The South Beach Diet: The Delicious, Doctor-Designed, Foolproof Plan for Fast and Healthy Weight Loss
||List Price: $24.95
Amazon.com Price: $14.97
- Media: Hardcover
Publisher: Rodale Press (April, 2003)
- Average Customer Review:
Based on 109 reviews.
Amazon.com Sales Rank: 1
Easy to follow and I saw results immediately
I've always been intimidated or annoyed with diet books -they are sort of like reading manuals, which I also hate. But this book is concise and really easy to follow, and the fact that the diet is so restrictive and unambiguous in the first two weeks makes it easy to stay on track. They key is that you are allowed to each as much as you want as long as you stay away from the sugars and the refined-foods carbs. But, you still end up eating a lot less than you used to because you aren't hungry. I can't say that at first I wasn't finding it hard to resist a huge pile of pancakes, but I was losing about a pound a day and that is an amazing motivator. Also I found that my energy level for my cardio workouts was down at first. I'm a victim of the high tech world and I've gained 25 pounds in the last six years. I'm going to South Beach in a few months, which was a great motivator to loose weight, and I'm achieving amazing results with this book. All my pants were loose on my after the first four days - it's like after all this time my body is saying "thank you!" for eating right and is rewarding me with rapid weight loss. This is a healthy diet that encourages the consumption of food in a satisfying quantity in its most natural state - not overly processed or refined or sugary. It's the type of food we are meant to be eating.
Updated version of ATKINS
Basically the South Beach diet is the Atkins program with some modifications. Sadly Agatston does not give Atkins credit. In fact on page 10 he states, "the Atkins Diet, for instance which bans virtually all carbohydrates and leaves the dieters to exist mostly on protein." Anyone who is familiar with Atkins knows that though Atkins plan does ban carbs for the first two weeks in the induction phase it later allows carbs back into the diet and the individual works up to a carb allowance where he/she will not gain back weight. And yes with Atkins whole grains, pasta and potatos are allowed according to the individuals metabolism of carbs. So this quote indicated that the author was either unfamiliar with Atkins or just twisting things so his own diet was more appealing.
Agatston also claims his diet is not low carb. But in the first two weeks you eat very limited carbs and after that you add carbs back to your diet according to what you can handle (without gaining weight) so if you consider Atkins low carb, which does the same thing you will consider The South Beach Diet low carb.
You begin the diet with a two week period where you do not eat rice, pasta, bread, fruit, potatoes, etc. After the 2 week period you will according to Agatston lose between 8 and 13 pounds.
When your 2 weeks are up, you go to Phase 2. In Phase 2 you add back carbs that are good carbs like whole grains, fruits etc.
You continue to lose and then when you have reached your goal you switch to Phase 3. This is where you eat your foods in normal portions, but live by simple rules.
There are two main differences between Atkins and Agatston. Agatston does not suggest you go into ketosis as Atkins does. And Agatston suggest you limit saturated fats unlike Atkins.
Other than that, the diet is essentially the same. Agatston suggests eating fresh fruits, veggies, whole grains, unproceessed foods and fat etc. just like Atkins.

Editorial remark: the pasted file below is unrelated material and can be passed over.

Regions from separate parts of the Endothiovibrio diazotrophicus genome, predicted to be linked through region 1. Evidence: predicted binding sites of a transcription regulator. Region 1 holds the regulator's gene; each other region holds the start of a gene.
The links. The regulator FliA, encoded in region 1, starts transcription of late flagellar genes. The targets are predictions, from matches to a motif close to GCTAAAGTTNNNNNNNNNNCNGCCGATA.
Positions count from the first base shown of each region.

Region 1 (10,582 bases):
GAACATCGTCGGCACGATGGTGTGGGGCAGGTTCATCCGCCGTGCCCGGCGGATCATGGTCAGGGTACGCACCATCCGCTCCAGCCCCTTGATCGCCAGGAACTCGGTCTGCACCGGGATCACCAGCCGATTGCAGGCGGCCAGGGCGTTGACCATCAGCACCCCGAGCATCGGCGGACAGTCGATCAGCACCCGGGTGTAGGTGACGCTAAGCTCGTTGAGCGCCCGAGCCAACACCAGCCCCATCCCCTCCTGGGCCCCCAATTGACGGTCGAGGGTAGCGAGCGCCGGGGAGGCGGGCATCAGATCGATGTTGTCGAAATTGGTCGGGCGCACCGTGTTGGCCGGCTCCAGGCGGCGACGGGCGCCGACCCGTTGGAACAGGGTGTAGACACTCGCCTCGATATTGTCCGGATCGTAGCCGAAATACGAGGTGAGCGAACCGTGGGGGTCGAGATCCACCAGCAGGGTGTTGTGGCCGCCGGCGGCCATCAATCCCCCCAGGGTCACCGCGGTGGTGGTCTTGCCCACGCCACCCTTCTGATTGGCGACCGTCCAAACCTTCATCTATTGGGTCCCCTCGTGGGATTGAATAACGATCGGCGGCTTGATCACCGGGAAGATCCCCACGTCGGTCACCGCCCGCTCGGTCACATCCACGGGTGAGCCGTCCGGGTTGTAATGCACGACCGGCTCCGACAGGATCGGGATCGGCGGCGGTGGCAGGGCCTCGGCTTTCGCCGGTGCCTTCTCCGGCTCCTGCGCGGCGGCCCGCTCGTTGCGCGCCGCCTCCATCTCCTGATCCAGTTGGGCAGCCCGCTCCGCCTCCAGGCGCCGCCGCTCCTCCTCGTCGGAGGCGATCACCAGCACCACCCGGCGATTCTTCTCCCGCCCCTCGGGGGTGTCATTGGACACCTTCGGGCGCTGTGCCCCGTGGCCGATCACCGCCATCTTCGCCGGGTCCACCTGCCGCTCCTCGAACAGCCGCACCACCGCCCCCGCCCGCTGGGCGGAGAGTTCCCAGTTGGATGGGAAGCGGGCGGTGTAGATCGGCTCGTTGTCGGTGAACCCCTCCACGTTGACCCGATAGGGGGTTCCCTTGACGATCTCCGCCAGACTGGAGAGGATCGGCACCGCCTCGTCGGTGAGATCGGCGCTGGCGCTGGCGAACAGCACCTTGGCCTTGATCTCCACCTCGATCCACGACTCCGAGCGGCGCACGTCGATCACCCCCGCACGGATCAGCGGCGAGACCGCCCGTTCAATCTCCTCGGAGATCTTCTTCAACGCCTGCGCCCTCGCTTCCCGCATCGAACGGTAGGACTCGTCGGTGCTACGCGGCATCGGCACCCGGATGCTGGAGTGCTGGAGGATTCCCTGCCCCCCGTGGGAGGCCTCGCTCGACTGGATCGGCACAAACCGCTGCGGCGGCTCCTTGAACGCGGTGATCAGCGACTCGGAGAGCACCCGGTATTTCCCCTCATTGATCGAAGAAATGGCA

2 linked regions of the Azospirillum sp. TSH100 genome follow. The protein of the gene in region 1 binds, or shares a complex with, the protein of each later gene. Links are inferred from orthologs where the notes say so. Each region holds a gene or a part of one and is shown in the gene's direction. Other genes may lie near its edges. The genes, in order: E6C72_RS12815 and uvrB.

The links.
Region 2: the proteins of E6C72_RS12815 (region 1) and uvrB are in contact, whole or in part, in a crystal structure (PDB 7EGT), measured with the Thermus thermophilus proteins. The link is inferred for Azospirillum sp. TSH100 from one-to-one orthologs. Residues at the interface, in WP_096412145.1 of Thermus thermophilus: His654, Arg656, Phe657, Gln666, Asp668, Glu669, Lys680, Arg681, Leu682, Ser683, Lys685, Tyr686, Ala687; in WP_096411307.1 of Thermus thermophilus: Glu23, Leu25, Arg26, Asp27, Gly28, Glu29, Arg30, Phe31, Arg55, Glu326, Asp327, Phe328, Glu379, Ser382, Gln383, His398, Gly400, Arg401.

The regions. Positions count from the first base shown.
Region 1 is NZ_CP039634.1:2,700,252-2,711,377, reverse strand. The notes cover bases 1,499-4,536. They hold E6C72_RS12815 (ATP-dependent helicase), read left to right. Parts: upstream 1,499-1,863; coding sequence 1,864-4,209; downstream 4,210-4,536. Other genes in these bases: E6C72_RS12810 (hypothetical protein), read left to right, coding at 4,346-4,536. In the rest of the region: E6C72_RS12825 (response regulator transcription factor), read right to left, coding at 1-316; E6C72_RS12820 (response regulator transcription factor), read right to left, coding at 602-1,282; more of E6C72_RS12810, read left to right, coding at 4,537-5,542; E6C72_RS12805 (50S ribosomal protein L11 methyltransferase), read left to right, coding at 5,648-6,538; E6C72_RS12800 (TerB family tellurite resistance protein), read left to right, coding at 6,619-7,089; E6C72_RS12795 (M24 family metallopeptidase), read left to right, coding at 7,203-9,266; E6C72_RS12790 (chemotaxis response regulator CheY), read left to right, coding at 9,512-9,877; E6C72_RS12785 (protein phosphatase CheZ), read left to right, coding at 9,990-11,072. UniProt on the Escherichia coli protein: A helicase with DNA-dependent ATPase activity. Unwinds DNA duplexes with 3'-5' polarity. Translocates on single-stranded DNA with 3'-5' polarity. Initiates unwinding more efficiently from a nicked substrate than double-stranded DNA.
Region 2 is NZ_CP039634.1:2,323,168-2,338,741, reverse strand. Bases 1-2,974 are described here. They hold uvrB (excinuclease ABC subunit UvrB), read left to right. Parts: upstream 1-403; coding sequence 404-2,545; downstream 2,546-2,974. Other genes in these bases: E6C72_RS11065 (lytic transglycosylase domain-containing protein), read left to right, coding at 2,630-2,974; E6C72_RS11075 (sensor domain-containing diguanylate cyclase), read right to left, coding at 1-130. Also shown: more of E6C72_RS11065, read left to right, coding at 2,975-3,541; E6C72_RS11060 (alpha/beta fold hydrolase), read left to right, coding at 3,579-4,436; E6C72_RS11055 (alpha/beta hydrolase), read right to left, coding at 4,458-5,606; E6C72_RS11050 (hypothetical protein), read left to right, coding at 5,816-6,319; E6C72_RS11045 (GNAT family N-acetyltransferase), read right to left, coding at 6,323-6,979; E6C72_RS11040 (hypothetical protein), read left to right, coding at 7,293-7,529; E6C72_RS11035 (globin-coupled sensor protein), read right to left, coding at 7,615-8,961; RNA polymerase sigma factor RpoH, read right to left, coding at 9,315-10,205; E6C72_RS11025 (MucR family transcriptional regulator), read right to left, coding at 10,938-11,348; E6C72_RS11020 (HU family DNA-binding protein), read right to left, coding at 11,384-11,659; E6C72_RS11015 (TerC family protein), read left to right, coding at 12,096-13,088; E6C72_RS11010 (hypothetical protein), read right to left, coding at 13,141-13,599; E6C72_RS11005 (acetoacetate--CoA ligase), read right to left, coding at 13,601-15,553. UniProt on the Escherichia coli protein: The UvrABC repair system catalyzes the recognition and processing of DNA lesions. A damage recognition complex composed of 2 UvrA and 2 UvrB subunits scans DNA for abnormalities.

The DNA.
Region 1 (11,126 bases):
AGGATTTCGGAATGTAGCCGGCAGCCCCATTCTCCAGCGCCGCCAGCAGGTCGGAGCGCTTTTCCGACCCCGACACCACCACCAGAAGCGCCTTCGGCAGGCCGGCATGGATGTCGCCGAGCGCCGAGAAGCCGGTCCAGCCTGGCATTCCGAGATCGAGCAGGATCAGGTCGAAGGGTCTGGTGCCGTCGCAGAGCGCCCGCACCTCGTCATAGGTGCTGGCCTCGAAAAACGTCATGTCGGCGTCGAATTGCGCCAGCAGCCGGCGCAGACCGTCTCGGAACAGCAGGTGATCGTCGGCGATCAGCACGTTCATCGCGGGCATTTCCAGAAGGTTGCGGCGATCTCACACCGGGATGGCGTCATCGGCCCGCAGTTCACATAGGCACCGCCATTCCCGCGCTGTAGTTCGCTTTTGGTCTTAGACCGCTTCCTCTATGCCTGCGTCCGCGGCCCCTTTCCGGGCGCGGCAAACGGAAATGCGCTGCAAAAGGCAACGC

Agatston's book is not well written either. He skips around in the book and doesn't clearly spell out the plan. The reader is left to infer what the diet is as he reads the book. A much better book choice would be to get "Atkins for Life" where everything is spelled out and eat less saturated fat.
Agatston also states you don't have to worry about counting calories. Sadly no matter what diet you are on, as I found out the hard way, calories count. The reason low carb diets don't require you to count calories or watch portions is because protein is very satiating and naturally suppresses the appetite. So most folks will not overeat. But there are some who will. And if you cheat just with some carbohydrates and are eating the fats and proteins that low carbing allows you may very well gain weight.
Bottom line calories count.
Agatston gives menu plans in the back of his book. These are cut and dried with no substitutions listed. And when you add up the calories, menu plans are approx. 1200 or so. No wonder you will lose weight!
One good point Agatston does make is if you add fiber right before you eat a meal in the form of say a spoonful of Metamucil you will slow down the processing of your food and feel fuller.
If you want to lose weight, eat protein to help you feel full. Eat healthy fats. Eat unprocessed carbs (fruits and veggies) and eat few starchy carbs (rice, potatos).
And eat moderate portions. Agatston tells you this but its already been said before.
Gee. This looks familiar. The nutrition program that Dr. Agaston gives us is in most respects the same as the Atkins regimen. I find it annoying that Dr. Agaston, in the first few pages of the book, takes a swipe at Atkins and mischaracterizes the entire Atkins nutritional approach. (The author should read Dr. Atkins most recent writings for an accurate picture of the regimen.) Frankly, I found Atkins' book to be far more informative, particularly in describing the medical effects of the low carb regimen. Having said all of this, I can highly recommend the nutritional approaches (Atkins or South Beach - they're almost the same). If you follow either approach faithfully you will feel better, lose weight and be healthier.
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